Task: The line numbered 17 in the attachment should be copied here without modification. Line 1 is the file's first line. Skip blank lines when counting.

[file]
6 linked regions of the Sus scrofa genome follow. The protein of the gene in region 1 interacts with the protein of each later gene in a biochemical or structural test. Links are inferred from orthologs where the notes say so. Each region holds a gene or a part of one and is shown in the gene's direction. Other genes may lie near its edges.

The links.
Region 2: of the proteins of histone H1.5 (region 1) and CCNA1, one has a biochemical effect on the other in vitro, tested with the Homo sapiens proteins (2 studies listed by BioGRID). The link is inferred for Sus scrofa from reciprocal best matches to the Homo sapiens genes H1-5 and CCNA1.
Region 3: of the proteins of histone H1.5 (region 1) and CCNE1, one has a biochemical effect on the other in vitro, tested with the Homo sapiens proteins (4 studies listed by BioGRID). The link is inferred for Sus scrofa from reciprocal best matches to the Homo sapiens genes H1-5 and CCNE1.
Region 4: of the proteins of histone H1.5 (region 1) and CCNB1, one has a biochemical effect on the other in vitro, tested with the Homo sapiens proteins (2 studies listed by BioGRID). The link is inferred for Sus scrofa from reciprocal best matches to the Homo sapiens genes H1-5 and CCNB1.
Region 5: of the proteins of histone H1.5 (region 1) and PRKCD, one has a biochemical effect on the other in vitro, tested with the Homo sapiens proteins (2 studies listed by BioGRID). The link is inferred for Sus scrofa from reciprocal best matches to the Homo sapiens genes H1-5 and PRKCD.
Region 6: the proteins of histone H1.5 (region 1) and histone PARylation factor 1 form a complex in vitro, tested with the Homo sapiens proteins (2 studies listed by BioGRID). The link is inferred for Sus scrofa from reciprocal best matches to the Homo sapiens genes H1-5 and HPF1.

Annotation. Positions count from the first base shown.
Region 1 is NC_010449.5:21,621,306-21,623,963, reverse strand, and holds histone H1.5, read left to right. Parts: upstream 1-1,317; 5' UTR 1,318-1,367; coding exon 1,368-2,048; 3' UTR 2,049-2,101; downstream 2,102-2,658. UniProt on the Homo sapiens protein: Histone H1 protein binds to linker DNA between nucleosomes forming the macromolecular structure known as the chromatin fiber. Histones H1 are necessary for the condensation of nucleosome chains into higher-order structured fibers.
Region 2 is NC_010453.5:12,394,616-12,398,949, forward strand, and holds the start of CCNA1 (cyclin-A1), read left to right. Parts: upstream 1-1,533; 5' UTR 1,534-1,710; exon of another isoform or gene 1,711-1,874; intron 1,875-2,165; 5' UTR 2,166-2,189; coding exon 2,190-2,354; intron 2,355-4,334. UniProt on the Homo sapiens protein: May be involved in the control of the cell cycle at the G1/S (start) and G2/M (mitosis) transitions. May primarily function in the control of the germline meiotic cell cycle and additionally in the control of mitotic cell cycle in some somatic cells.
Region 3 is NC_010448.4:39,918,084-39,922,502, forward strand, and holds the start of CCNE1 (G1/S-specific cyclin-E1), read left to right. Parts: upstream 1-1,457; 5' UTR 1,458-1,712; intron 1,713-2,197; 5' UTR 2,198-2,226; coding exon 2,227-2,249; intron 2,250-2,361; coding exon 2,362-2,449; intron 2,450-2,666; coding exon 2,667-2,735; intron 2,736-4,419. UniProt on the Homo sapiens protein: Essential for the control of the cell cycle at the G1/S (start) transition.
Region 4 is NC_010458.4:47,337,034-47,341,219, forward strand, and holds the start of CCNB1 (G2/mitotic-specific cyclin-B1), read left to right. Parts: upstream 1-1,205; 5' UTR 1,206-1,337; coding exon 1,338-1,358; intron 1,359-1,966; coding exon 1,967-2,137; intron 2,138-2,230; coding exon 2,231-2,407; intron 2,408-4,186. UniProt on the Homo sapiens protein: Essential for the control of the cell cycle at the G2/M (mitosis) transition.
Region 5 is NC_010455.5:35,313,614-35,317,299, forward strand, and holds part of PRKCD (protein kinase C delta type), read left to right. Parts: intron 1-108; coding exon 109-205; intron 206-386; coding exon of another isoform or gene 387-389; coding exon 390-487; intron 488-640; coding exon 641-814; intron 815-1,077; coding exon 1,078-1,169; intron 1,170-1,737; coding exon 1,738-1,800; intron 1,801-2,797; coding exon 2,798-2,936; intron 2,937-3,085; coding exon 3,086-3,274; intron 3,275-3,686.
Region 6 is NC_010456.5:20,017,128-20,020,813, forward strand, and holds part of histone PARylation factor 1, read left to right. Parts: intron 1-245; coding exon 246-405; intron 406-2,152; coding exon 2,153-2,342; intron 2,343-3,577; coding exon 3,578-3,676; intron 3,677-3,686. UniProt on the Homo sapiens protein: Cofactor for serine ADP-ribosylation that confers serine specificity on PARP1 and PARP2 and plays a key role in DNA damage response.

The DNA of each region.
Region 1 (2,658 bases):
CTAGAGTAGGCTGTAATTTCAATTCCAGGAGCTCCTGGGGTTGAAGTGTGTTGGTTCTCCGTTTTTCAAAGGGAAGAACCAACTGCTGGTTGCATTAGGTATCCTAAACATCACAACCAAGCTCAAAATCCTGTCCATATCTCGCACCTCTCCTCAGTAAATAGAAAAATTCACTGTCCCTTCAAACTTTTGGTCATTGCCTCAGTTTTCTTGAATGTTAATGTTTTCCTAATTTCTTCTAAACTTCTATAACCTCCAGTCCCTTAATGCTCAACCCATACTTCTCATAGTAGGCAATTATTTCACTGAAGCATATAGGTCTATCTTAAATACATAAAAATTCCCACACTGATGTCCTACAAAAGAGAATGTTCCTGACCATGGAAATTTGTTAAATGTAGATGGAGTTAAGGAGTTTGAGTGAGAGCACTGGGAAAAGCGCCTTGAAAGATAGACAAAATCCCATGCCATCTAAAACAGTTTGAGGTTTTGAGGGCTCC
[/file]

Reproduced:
CTAGAGTAGGCTGTAATTTCAATTCCAGGAGCTCCTGGGGTTGAAGTGTGTTGGTTCTCCGTTTTTCAAAGGGAAGAACCAACTGCTGGTTGCATTAGGTATCCTAAACATCACAACCAAGCTCAAAATCCTGTCCATATCTCGCACCTCTCCTCAGTAAATAGAAAAATTCACTGTCCCTTCAAACTTTTGGTCATTGCCTCAGTTTTCTTGAATGTTAATGTTTTCCTAATTTCTTCTAAACTTCTATAACCTCCAGTCCCTTAATGCTCAACCCATACTTCTCATAGTAGGCAATTATTTCACTGAAGCATATAGGTCTATCTTAAATACATAAAAATTCCCACACTGATGTCCTACAAAAGAGAATGTTCCTGACCATGGAAATTTGTTAAATGTAGATGGAGTTAAGGAGTTTGAGTGAGAGCACTGGGAAAAGCGCCTTGAAAGATAGACAAAATCCCATGCCATCTAAAACAGTTTGAGGTTTTGAGGGCTCC